Victim blaming and the power hierarchy

You go to a doctor, and she or he treats you like you’re a disgusting waste of time because you should’ve known that rash you have that looks exactly like eczema was actually some obscure parasite from the Bolivian jungle (where you’ve never been). Your car’s broken into, and even though you locked it and parked it in a secured, lit garage, people chastise you for not having an alarm (even though 1987 was the last time anyone actually responded to a car alarm, except perhaps to yell “Shut the fuck up!”). You get dumped and your friends tell you they have no sympathy because if you’d really been serious about keeping him, you’d have lost that last 10 pounds (upon which your entire value as a human apparently rests). You get raped and people ask what you did to make that happen to you. You get tried for a crime you didn’t commit, and the jury assumes if you were really innocent, you wouldn’t be here at all.

It comes in a lot of flavors, but one thing victim blaming relies on is a privilege distinction between the blamer and the victim. As illogical as it is for a doctor to spend six figures on her education and then act like patients who don’t know all she knows are lacking in intelligence, really we’re barely sentient enough to realize how stupid we are, and therefore it’s a very human logic: “I can do this; why can’t you?”

As specious as it is for someone to look at a break-in that happened despite every reasonable precaution and invent a whole new precaution lapse to explain the event away, it’s what humans do: we invent rules by which we imagine ourselves safe. When someone sails a plane into a building anyway, we invent a bunch more rules until eventually we’re all hunkered in cellars wearing gas masks and thinking, “I’m sure we’re safe now. Yep.”

As ignorant as it is to blame crime victims for getting themselves into this position, we do this because it’s convenient. They’re at hand, whereas the perpetrator might not be, and we want to separate ourselves from them (“Oh! So if I never wear a whorish skirt like she did, I’ll never be raped! Yay!”). And even when the perpetrator is at hand, we’re more scared of him or her than we are of the victim. Safer to blame the victim, and after all, it’s all about whatever makes us feel better, right?

As common sense defying as it is to assume no one could be really falsely accused of a crime, we do it because otherwise we’d be able to picture ourselves in the defendant’s position.

The one thing all these examples have in common is a power imbalance between the blamed victim and the blamer. Ironically, the less powerful the victim is, the less likely they are to have had any real influence over their situation, the easier they are to blame. It makes no sense, but it’s not about sense. It’s about comfort. And privilege is a great comfort.


  1. says

    One thing that I noticed about victim-blaming, is that it’s often very much a part of our usual conceptions of personal freedom (“He had a right to dump you for any reason he pleased, including those extra ten pounds!”), and personal responsibility (“Sure, you didn’t CAUSE your problem, but you should take responsibility for the fact that you didn’t prevent it, and be optimistic that if you’re more careful it won’t happen to you again!”). The big problem is that the Western world has so much depression, anxiety disorders, etc., that clearly a lot more people are devastatingly helpless, than we might think. As quoted on my webpage at, many, many ads, books, etc., talk about this as if it’s just millions of personal problems, such as, “If you have depression, this sad mood along with other symptoms can last weeks, months, or even years if not treated. Depression isn’t a sign of weakness or a character flaw. It’s a real medical condition, but there are ways to successfully treat depression…. Depressive disorders affect about 34 million American adults.” It’s either 34,000,000 rather severe character flaws, or 34,000,000 rather severe medical conditions that are just parts of the natural order. And self-blame is such an integral part of depression in the modern West, that intercultural studies have consistently found that depressed people who’ve lived in developed areas outside of the modern West have tended to feel paranoid, but modern Westerners, whether depressed or not, tend to figure that even if someone did “get you,” that would mean only that you lost the battle so you’re a loser.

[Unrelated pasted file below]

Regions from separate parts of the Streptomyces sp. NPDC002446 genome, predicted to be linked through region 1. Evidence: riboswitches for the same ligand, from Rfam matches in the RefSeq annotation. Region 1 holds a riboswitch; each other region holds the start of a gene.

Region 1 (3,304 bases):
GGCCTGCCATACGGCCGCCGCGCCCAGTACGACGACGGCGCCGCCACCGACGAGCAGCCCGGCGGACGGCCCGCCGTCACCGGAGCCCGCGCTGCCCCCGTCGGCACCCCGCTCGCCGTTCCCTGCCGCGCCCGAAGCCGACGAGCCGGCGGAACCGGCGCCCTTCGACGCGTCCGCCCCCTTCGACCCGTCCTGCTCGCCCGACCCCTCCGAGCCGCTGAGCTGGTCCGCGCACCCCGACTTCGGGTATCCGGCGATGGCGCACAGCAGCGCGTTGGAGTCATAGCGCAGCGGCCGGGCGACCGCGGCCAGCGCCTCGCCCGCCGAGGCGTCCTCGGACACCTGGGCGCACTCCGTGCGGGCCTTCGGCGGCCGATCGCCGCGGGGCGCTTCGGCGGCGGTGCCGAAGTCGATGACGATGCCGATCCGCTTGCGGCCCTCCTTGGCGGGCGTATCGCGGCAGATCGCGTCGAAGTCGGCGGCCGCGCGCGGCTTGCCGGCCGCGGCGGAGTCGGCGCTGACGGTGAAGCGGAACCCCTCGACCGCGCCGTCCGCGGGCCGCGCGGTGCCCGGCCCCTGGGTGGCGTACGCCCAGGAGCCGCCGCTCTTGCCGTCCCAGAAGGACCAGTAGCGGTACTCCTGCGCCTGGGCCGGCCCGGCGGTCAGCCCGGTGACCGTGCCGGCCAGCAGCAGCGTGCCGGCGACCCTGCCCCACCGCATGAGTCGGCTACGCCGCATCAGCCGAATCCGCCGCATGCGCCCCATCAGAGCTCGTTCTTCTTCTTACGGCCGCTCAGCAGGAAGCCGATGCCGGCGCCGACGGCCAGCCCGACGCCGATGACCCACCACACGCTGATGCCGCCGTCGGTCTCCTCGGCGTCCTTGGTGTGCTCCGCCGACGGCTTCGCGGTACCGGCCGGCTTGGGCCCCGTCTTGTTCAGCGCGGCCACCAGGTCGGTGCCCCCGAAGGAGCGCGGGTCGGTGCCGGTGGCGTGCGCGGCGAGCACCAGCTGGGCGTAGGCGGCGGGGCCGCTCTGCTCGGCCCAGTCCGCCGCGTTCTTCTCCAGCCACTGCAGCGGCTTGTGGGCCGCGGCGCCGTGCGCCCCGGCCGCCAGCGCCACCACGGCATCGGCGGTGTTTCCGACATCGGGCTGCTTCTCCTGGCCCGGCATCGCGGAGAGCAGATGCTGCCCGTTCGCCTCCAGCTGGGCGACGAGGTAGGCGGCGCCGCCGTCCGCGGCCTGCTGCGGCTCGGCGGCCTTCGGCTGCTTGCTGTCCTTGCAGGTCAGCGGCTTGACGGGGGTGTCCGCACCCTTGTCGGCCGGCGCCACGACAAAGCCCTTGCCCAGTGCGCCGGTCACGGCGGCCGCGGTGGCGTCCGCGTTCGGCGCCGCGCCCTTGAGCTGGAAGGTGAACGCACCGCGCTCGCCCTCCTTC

2. Hekate says

    Victim blaming comes from people whO want to think they are in control of everything that happens to them. Also, when we are not in a situation, it is easy to pass off someone elses troubles. Not only this, but people sometimes like to think that this could never happen to them (unless they will it) so they blame the victim. Try to be more empathic. Not everything is in everyone’s control.


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